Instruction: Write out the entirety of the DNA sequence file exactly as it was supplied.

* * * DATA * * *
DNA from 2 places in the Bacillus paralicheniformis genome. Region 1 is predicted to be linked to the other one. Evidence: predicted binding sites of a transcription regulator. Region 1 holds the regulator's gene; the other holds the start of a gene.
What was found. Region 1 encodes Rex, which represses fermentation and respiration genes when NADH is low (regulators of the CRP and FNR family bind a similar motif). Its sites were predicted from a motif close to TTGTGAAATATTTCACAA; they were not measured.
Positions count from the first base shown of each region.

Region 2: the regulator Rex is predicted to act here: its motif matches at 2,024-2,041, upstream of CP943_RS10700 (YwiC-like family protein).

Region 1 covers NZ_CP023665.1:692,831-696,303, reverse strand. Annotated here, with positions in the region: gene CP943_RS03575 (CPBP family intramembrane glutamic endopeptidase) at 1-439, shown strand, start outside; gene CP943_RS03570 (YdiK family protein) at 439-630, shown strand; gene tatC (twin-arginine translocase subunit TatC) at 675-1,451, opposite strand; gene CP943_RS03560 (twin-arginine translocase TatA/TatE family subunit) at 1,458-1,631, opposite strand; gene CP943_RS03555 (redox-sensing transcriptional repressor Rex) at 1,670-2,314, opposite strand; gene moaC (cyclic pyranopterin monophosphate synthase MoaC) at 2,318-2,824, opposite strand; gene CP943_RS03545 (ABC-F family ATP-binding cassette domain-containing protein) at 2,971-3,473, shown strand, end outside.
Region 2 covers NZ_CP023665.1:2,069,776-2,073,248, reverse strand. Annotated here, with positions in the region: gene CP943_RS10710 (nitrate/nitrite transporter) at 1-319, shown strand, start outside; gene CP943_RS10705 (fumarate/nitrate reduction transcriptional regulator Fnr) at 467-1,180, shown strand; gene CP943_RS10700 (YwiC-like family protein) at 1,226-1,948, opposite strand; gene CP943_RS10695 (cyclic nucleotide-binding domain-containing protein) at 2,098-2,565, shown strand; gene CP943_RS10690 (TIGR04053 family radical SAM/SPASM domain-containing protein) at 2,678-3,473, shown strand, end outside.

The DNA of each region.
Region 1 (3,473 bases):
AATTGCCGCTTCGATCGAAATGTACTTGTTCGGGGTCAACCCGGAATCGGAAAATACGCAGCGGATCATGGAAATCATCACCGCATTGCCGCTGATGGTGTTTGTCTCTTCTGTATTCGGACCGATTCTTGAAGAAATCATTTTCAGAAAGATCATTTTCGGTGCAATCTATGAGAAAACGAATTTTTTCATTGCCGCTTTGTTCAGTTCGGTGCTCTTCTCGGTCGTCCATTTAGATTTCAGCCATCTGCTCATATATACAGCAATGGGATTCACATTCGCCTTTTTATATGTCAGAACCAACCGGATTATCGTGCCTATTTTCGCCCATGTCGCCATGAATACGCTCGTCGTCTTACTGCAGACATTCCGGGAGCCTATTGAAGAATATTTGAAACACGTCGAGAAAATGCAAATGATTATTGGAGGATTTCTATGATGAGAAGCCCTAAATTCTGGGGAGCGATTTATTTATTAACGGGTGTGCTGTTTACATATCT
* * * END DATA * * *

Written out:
DNA from 2 places in the Bacillus paralicheniformis genome. Region 1 is predicted to be linked to the other one. Evidence: predicted binding sites of a transcription regulator. Region 1 holds the regulator's gene; the other holds the start of a gene.
What was found. Region 1 encodes Rex, which represses fermentation and respiration genes when NADH is low (regulators of the CRP and FNR family bind a similar motif). Its sites were predicted from a motif close to TTGTGAAATATTTCACAA; they were not measured.
Positions count from the first base shown of each region.

Region 2: the regulator Rex is predicted to act here: its motif matches at 2,024-2,041, upstream of CP943_RS10700 (YwiC-like family protein).

Region 1 covers NZ_CP023665.1:692,831-696,303, reverse strand. Annotated here, with positions in the region: gene CP943_RS03575 (CPBP family intramembrane glutamic endopeptidase) at 1-439, shown strand, start outside; gene CP943_RS03570 (YdiK family protein) at 439-630, shown strand; gene tatC (twin-arginine translocase subunit TatC) at 675-1,451, opposite strand; gene CP943_RS03560 (twin-arginine translocase TatA/TatE family subunit) at 1,458-1,631, opposite strand; gene CP943_RS03555 (redox-sensing transcriptional repressor Rex) at 1,670-2,314, opposite strand; gene moaC (cyclic pyranopterin monophosphate synthase MoaC) at 2,318-2,824, opposite strand; gene CP943_RS03545 (ABC-F family ATP-binding cassette domain-containing protein) at 2,971-3,473, shown strand, end outside.
Region 2 covers NZ_CP023665.1:2,069,776-2,073,248, reverse strand. Annotated here, with positions in the region: gene CP943_RS10710 (nitrate/nitrite transporter) at 1-319, shown strand, start outside; gene CP943_RS10705 (fumarate/nitrate reduction transcriptional regulator Fnr) at 467-1,180, shown strand; gene CP943_RS10700 (YwiC-like family protein) at 1,226-1,948, opposite strand; gene CP943_RS10695 (cyclic nucleotide-binding domain-containing protein) at 2,098-2,565, shown strand; gene CP943_RS10690 (TIGR04053 family radical SAM/SPASM domain-containing protein) at 2,678-3,473, shown strand, end outside.

The DNA of each region.
Region 1 (3,473 bases):
AATTGCCGCTTCGATCGAAATGTACTTGTTCGGGGTCAACCCGGAATCGGAAAATACGCAGCGGATCATGGAAATCATCACCGCATTGCCGCTGATGGTGTTTGTCTCTTCTGTATTCGGACCGATTCTTGAAGAAATCATTTTCAGAAAGATCATTTTCGGTGCAATCTATGAGAAAACGAATTTTTTCATTGCCGCTTTGTTCAGTTCGGTGCTCTTCTCGGTCGTCCATTTAGATTTCAGCCATCTGCTCATATATACAGCAATGGGATTCACATTCGCCTTTTTATATGTCAGAACCAACCGGATTATCGTGCCTATTTTCGCCCATGTCGCCATGAATACGCTCGTCGTCTTACTGCAGACATTCCGGGAGCCTATTGAAGAATATTTGAAACACGTCGAGAAAATGCAAATGATTATTGGAGGATTTCTATGATGAGAAGCCCTAAATTCTGGGGAGCGATTTATTTATTAACGGGTGTGCTGTTTACATATCT